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Girls in Kenya


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Many studies on girls in Kenya and women vis-à-vis health and education have been carried out in Kenya. Conclusions have been made on the various issues afflicting and affecting them. Despite the necessity of accessing health and education services for this group of society, it is sad that in Kenya, only a small percentage can access these services easily with the majority having to contend with mediocre services that are few and in between.

For decades, women seeking reproductive health services in Kenya have been suffering serious human rights violations, including physical and verbal abuse and detention in health facilities for inability to pay hospital fees. Shortage of funding, medical staff and equipment plague the health care system, particularly the public health institutions by dramatically interfering with the ability of health care staff to provide adequate and quality care efficiently. These systemic problems have persisted, in part, because of a dismal lack of accountability within the health care system, which in turn stems from a lack of basic awareness about patients’ rights and the absence of transparent and effective oversight mechanisms.

Girls in Kenya – Education

Looking at education, Kenya is faced with many gender and regional disparities. In North Eastern Province Gross Enrolment Rate for girls is 29% compared to 112% in Western Province.2 In Nairobi’s informal settlements only 22% of 15 to 17 year old girls were enrolled in school compared to 68% nationally and 73% in rural areas.3 In a country filled with cultural norms, girls in many communities are still seen as homemakers who do not deserve to go to school. Massive poverty has also crippled many families’ efforts to educate their children despite introduction of free primary education. With the little resources that some families have, they prefer to send their boys to school since it is believed that they are future wealth sources to their parents than the girls, as they will go on to be breadwinners. With HIV/AIDS killing many parents, many girls are left with the responsibility of taking care of their siblings, which inevitably takes them away from the classrooms.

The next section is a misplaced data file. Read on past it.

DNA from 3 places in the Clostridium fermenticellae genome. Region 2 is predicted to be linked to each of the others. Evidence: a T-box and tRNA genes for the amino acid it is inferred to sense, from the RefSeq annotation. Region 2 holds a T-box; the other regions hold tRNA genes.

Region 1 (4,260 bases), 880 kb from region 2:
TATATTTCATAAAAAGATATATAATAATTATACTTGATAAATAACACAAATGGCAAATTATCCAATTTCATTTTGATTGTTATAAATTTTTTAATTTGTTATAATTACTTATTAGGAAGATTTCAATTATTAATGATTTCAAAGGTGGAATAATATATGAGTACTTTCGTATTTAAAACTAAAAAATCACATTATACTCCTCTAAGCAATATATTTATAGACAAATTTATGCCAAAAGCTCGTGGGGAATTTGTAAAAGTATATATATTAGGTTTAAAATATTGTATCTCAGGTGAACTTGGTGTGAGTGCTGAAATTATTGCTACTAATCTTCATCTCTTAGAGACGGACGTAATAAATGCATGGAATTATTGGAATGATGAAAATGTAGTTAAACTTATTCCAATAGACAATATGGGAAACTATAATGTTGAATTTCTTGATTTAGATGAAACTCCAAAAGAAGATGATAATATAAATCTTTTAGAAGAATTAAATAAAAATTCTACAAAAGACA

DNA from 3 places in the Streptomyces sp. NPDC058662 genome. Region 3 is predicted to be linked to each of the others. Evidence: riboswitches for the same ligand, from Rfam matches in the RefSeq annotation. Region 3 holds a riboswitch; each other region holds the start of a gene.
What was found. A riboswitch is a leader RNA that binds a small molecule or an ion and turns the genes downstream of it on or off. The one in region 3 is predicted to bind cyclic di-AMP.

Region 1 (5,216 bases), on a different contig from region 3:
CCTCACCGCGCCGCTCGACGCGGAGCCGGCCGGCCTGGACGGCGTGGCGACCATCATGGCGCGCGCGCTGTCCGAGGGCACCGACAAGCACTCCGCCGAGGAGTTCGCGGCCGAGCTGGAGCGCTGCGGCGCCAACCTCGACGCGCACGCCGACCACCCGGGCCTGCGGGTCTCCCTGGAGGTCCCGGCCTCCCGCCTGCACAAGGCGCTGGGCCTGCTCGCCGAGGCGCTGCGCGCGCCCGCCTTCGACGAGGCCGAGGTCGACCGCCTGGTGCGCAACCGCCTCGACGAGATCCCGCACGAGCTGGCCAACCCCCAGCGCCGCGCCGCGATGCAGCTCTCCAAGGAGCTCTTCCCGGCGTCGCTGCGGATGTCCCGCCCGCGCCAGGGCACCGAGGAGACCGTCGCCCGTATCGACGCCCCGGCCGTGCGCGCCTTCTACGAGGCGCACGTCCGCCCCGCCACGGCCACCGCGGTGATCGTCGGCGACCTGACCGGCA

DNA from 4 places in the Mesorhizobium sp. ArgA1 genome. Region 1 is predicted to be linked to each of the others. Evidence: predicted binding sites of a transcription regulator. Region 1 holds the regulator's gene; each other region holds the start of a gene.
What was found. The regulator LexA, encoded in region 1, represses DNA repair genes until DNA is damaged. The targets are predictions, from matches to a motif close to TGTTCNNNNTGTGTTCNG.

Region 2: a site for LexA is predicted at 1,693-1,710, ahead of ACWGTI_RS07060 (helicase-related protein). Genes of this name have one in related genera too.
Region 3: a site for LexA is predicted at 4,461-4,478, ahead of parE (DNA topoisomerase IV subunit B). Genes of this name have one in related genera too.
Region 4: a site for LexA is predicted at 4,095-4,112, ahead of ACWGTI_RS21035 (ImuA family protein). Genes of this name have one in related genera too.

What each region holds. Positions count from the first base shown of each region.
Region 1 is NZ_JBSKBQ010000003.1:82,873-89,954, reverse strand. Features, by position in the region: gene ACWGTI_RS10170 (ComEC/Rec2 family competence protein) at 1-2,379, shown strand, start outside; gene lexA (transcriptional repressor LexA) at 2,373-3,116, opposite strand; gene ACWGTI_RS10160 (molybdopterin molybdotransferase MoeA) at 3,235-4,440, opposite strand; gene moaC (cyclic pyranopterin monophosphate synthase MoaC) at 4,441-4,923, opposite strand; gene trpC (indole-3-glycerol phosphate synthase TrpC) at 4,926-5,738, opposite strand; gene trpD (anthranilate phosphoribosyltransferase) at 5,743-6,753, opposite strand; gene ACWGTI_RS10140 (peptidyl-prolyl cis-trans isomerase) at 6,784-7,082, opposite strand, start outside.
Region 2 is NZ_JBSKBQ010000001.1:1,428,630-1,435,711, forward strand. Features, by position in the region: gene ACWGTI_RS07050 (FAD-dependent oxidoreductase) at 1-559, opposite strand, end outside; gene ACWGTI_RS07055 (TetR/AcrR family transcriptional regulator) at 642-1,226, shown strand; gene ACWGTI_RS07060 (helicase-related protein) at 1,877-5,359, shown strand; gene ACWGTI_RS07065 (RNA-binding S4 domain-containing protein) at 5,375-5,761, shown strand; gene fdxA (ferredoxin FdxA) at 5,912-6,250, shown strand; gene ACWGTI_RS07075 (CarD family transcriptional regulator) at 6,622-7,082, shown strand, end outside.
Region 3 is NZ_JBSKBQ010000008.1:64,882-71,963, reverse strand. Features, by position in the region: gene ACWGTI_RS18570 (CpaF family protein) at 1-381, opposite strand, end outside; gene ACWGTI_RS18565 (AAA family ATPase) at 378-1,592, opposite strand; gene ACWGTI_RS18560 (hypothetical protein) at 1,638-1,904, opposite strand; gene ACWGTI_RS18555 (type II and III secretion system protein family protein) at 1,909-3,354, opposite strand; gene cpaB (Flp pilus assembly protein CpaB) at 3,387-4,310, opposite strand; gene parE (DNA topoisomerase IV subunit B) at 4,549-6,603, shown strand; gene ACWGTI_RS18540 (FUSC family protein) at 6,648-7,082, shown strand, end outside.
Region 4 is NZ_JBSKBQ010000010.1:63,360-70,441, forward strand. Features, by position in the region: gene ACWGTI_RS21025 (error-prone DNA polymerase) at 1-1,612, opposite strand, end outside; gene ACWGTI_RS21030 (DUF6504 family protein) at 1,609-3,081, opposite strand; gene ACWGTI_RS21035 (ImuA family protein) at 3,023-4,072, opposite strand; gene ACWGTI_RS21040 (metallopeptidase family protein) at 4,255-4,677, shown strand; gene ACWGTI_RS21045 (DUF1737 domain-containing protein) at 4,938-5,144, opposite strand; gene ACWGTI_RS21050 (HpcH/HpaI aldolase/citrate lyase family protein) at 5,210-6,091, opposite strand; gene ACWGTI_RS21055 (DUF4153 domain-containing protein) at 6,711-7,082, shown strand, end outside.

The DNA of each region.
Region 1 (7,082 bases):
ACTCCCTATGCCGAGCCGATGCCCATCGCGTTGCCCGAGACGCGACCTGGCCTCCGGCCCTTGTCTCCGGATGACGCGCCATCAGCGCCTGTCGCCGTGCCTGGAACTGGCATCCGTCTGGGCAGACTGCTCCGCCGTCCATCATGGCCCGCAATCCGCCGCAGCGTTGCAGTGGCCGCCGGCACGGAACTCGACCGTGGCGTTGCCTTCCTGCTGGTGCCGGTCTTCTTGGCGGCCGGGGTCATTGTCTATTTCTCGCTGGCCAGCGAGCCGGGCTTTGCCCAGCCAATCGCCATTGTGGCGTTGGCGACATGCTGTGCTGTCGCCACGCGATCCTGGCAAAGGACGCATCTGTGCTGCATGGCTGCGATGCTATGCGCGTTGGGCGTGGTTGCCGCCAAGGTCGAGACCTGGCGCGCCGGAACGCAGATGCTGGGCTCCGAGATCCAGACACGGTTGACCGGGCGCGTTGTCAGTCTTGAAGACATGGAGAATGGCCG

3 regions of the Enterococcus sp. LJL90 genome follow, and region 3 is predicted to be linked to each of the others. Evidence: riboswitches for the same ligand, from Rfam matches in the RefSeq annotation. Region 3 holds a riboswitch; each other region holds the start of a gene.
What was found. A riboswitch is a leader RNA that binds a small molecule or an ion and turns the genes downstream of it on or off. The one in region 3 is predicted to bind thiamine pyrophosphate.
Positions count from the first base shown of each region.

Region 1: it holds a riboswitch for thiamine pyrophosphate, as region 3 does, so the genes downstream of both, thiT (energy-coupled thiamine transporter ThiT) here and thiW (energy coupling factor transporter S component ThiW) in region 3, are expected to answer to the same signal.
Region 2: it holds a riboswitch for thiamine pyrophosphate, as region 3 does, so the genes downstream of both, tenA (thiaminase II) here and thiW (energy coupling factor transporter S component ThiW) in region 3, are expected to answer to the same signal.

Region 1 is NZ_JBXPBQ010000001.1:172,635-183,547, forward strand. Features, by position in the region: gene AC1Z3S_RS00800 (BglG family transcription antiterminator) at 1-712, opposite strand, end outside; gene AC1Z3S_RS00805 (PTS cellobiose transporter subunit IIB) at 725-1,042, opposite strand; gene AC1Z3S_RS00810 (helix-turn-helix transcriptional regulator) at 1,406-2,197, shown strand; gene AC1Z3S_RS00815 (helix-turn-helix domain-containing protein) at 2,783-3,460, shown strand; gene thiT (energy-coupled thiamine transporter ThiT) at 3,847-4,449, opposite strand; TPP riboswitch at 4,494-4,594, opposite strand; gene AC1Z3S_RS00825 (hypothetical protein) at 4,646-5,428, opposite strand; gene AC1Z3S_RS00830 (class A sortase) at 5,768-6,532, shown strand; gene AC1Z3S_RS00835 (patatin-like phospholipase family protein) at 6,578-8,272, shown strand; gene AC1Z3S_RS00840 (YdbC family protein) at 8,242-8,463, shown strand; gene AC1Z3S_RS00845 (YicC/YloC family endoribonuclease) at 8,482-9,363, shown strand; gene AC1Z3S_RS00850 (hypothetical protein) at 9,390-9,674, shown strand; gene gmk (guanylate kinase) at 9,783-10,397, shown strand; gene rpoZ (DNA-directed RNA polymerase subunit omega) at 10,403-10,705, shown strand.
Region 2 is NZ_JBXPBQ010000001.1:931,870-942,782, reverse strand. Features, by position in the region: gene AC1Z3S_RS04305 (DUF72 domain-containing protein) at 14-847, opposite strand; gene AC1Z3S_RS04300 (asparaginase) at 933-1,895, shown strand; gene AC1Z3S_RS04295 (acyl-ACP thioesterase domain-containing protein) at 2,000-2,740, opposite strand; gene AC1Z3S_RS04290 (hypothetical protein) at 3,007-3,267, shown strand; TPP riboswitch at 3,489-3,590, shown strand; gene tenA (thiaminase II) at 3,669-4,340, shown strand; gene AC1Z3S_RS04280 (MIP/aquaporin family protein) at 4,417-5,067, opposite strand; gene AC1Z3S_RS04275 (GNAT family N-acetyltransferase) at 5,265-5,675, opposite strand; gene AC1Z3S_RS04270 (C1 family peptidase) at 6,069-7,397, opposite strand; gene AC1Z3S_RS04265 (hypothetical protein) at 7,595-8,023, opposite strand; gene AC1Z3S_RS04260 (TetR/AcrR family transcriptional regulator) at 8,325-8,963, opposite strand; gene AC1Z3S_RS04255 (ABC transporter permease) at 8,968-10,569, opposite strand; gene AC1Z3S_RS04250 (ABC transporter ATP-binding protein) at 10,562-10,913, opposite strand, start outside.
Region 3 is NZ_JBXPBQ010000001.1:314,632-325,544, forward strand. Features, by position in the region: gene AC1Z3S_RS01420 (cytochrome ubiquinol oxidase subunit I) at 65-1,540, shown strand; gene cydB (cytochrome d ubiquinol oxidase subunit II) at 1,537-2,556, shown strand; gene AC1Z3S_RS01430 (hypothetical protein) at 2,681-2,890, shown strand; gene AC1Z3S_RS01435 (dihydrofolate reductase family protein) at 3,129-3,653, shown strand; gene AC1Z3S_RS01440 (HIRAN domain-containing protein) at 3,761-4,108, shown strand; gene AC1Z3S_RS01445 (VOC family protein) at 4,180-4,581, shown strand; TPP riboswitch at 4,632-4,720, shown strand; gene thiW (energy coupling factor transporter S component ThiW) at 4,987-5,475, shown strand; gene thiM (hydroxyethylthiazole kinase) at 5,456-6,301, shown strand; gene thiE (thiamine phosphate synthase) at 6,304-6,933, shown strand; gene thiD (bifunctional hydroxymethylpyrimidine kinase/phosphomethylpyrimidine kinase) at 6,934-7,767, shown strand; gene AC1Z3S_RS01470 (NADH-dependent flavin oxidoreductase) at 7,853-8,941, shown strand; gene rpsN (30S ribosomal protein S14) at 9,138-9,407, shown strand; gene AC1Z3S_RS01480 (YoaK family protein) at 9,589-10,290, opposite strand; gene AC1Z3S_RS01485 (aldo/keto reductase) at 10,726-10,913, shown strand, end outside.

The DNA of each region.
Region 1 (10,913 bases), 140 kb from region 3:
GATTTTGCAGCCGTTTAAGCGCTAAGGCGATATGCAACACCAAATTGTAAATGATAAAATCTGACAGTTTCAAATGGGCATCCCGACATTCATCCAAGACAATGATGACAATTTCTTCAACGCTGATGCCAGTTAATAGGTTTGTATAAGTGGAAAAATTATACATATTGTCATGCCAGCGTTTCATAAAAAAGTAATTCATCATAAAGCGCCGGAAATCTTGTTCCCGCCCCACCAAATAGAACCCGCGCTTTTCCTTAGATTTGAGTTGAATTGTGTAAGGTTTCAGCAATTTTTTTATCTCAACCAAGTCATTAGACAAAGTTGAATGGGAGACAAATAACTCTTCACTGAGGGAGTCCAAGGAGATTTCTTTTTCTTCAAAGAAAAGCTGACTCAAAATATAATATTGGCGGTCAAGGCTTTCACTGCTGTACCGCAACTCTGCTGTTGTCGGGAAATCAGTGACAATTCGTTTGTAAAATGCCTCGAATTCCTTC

Girls in Kenya – Laws

Kenya’s legal system incorporates many laws concerning women. However, many of these laws, including the Constitution are discriminatory and have resulted in many women in Kenya having their rights violated, leaving them with little or no place for recourse. There have been several attempts to amend the Constitution in order to revise or discard laws and provisions within the Constitution that discriminate/ allow for discrimination of women. However these have not been successful. Dominant areas of discrimination are concerned with laws on inheritance, sexual and gender based violence.

Being a patriarchal society, Kenya has laws such as the Succession Act Cap 160 that discriminate against women when it comes to inheritance of property. Many women have been left destitute following the death of their husbands and fathers or after a divorce. Many of them succumb to threats and hostility from their in-laws, and move away from their homes to live in abject poverty.

The dominance of patriarchy in the society has also led to acceptance of gender based and sexual violence as normal behaviour. Traditionally, women in some communities even expect to be beaten by their husbands as a sign of love! The Sexual Offences Act 2006 has introduced stiffer penalties for sexual offenders in Kenya, but implementation and enforcement of the Act are still not mainstreamed despite the gender-based violence and sexual violence statistics rising. Marital rape which is also rampant has however not yet been criminalized as a crime punishable by law.

Nationally, young women under 24 years make up one fifth of the population. And yet reliable statistics and details on girls and women status are scarce, contradictory or specific to one region and lacking in others. The purpose of this booklet is to assist in the support of programme designs in order for the government, NGOs, Development Partners and the United Nations to reinforce programs for women and girls in this country. This publication shall not only provide information on the status quo with regards to women and girls vis-à-vis health, education and legal status and human rights in Kenya also expose weak areas where additional work is needed to improve on the said status.



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